Nestlé to create 75 butterfly meadows

NESTLE UK & IRELAND is launching an initiative to help halt the decline of Britain’s butterfly population.

 

As part of a new national programme, Nestlé will co-ordinate the planting of 75 acres if butterfly meadow – the equivalent of nearly 250 football pitches - with the aim of attracting more than 10 varieties of butterflies to the sites.

 

By 2015 all of Nestlé’s UK sites will have a wildflower meadow within factory grounds.

 

In addition, seven dairy farmers, part of the Nestlé First Milk Sustainability Partnership have joined the programme to boost the total to 75 acres. The farmers are from the group who supply the Girvan factory in Scotland with around 70 million litres of milk each year to be used in Nestlé’s milk chocolate and will plant wildflower meadows on their land. Nestlé will look to further expand the programme across the entire supply chain.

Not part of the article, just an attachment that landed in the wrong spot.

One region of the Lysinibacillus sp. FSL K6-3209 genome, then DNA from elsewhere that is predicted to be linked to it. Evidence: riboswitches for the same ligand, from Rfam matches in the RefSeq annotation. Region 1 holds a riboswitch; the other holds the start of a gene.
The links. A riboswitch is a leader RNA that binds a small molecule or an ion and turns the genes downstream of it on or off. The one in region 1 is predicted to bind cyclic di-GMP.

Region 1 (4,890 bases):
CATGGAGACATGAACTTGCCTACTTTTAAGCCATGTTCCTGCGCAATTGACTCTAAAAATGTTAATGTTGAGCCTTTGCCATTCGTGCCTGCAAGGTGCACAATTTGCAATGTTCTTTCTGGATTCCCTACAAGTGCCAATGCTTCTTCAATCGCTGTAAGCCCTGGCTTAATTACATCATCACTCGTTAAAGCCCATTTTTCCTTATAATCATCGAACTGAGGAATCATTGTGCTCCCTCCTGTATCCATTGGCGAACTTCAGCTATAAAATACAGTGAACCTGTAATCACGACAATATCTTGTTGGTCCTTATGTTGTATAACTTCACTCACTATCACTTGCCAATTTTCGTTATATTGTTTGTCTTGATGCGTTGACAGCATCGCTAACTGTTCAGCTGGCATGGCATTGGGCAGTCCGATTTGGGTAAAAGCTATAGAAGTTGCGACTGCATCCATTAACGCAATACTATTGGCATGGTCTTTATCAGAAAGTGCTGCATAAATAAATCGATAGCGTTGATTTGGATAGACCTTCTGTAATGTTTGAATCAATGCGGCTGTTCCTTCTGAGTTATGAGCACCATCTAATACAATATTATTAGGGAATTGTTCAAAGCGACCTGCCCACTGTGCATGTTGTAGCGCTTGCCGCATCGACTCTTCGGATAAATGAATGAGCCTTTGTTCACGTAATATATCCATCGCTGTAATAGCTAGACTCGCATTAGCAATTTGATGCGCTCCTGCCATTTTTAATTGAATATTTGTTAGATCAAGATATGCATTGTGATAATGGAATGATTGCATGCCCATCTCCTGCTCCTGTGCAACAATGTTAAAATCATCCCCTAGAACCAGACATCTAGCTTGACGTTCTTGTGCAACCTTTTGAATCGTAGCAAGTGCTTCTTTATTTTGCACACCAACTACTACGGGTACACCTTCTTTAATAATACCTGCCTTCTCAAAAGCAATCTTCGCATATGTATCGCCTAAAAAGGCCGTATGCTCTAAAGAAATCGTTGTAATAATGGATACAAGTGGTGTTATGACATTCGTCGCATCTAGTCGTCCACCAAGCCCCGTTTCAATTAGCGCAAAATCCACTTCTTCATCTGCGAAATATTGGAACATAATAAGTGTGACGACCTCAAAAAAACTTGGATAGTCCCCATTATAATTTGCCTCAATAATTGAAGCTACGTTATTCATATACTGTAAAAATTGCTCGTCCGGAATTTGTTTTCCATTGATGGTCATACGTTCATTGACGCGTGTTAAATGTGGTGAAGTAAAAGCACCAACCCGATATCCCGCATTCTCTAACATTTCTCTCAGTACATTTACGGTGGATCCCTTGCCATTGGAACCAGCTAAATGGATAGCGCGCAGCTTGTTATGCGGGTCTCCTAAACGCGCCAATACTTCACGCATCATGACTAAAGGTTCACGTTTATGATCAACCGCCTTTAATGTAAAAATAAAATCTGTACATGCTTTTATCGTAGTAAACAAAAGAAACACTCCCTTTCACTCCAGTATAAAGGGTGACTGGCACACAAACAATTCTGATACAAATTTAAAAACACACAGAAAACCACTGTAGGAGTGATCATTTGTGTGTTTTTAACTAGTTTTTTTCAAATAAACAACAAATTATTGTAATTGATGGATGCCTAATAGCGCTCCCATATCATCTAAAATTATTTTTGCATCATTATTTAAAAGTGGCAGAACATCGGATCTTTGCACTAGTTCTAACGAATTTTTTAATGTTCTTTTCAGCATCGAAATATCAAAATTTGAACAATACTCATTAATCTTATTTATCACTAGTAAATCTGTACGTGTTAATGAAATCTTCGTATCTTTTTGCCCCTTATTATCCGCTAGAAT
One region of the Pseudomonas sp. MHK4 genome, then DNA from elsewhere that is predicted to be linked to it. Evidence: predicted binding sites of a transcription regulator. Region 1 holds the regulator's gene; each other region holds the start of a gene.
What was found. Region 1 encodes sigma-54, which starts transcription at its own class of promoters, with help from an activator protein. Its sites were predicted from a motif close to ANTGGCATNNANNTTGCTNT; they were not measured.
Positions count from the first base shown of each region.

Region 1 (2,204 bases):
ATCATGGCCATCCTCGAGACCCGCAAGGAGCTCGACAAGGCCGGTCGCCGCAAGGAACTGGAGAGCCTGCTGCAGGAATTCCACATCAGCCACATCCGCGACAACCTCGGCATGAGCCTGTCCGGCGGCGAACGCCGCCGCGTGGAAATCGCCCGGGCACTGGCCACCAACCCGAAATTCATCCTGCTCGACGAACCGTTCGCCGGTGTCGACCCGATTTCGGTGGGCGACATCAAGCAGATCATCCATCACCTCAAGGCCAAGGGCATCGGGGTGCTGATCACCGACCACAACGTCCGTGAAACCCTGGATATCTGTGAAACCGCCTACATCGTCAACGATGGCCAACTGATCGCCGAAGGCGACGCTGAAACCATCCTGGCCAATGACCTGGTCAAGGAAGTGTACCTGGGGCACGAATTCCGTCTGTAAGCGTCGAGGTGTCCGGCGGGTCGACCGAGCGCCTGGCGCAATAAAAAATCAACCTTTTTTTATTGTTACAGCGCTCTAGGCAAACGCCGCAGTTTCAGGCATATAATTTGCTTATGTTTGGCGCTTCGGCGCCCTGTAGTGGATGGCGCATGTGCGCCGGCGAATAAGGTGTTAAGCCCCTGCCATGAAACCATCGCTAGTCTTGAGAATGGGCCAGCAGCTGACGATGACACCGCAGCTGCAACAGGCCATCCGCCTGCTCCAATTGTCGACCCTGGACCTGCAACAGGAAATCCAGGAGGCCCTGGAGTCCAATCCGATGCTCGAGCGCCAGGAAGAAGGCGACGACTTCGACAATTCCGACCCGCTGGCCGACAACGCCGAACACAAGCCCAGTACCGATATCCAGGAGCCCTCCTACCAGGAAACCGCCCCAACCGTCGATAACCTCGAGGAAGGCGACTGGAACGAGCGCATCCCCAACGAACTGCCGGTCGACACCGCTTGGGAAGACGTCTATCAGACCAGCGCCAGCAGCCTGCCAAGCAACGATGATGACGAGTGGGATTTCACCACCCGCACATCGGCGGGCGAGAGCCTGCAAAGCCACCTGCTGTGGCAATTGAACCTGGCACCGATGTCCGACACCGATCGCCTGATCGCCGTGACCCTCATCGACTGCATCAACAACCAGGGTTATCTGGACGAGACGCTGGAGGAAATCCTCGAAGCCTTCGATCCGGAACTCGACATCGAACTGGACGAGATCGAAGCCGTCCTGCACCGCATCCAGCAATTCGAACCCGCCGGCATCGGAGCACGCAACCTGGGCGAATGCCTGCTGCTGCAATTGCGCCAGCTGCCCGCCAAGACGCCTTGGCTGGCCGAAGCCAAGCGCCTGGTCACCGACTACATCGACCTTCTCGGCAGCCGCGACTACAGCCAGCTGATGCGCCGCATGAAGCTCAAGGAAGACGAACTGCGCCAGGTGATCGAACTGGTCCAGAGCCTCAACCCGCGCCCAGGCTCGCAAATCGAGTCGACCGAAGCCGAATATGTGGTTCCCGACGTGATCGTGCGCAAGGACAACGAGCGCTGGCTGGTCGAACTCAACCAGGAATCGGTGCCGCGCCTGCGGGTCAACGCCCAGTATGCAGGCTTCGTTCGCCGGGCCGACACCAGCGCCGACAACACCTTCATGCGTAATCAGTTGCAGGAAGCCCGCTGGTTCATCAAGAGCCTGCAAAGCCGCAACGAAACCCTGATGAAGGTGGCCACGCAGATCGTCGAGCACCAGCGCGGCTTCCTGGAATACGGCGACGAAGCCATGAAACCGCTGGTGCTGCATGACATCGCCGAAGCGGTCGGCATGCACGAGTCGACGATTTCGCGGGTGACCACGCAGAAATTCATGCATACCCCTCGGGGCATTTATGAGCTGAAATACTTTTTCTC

Mike Dilger, Vice President of Butterfly Conservation, naturalist, TV presenter and broadcaster: “This is very positive news from Nestlé. I am fully supportive of any programme which sees the planting of new habitats for butterflies and other pollinators and I welcome their lead on this issue.

 

Whether it is unused space within a factory site, a farm, a school, a back garden or even a window box, nature in the UK needs help and I hope Nestlé’s commitment to wildflower meadows inspires other businesses, organisations and individuals to follow suit.”

 

Working with local representatives from Natural England, the Northumberland and Cumbrian Wildlife Trust and the Butterfly Conservation, Nestlé employees, families and local schools have already started planting the meadows hoping to attract varieties such as the Large White (Pieris brassicae) Red Admiral (Vanessa Atalanta), the Small Copper, Wall Brown and the Meadow Brown. Employees and local communities will record new butterfly sightings with the imminent launch of a new app to assist them. The specially designed mobile app which will automatically log findings on the local Wildlife Trust database as part of a campaign to monitor butterfly numbers across the UK.

 

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